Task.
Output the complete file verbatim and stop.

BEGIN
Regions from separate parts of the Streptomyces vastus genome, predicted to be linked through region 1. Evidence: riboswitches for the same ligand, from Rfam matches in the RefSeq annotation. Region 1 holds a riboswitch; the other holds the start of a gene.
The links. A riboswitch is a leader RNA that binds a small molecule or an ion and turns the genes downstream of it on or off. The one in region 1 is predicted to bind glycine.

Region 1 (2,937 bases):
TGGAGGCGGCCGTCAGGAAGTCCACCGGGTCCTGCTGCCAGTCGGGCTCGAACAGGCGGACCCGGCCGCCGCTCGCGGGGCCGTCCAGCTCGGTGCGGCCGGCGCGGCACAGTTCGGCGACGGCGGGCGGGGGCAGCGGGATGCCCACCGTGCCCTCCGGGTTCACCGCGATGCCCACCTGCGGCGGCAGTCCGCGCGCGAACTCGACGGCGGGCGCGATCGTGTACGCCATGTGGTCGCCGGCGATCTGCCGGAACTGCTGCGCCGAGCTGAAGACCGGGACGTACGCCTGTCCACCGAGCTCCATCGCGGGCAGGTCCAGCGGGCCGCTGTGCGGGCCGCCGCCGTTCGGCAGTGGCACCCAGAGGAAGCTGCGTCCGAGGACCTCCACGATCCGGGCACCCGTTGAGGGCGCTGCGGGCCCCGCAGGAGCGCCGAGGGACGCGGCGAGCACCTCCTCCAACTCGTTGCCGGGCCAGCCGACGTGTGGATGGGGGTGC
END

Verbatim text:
Regions from separate parts of the Streptomyces vastus genome, predicted to be linked through region 1. Evidence: riboswitches for the same ligand, from Rfam matches in the RefSeq annotation. Region 1 holds a riboswitch; the other holds the start of a gene.
The links. A riboswitch is a leader RNA that binds a small molecule or an ion and turns the genes downstream of it on or off. The one in region 1 is predicted to bind glycine.

Region 1 (2,937 bases):
TGGAGGCGGCCGTCAGGAAGTCCACCGGGTCCTGCTGCCAGTCGGGCTCGAACAGGCGGACCCGGCCGCCGCTCGCGGGGCCGTCCAGCTCGGTGCGGCCGGCGCGGCACAGTTCGGCGACGGCGGGCGGGGGCAGCGGGATGCCCACCGTGCCCTCCGGGTTCACCGCGATGCCCACCTGCGGCGGCAGTCCGCGCGCGAACTCGACGGCGGGCGCGATCGTGTACGCCATGTGGTCGCCGGCGATCTGCCGGAACTGCTGCGCCGAGCTGAAGACCGGGACGTACGCCTGTCCACCGAGCTCCATCGCGGGCAGGTCCAGCGGGCCGCTGTGCGGGCCGCCGCCGTTCGGCAGTGGCACCCAGAGGAAGCTGCGTCCGAGGACCTCCACGATCCGGGCACCCGTTGAGGGCGCTGCGGGCCCCGCAGGAGCGCCGAGGGACGCGGCGAGCACCTCCTCCAACTCGTTGCCGGGCCAGCCGACGTGTGGATGGGGGTGC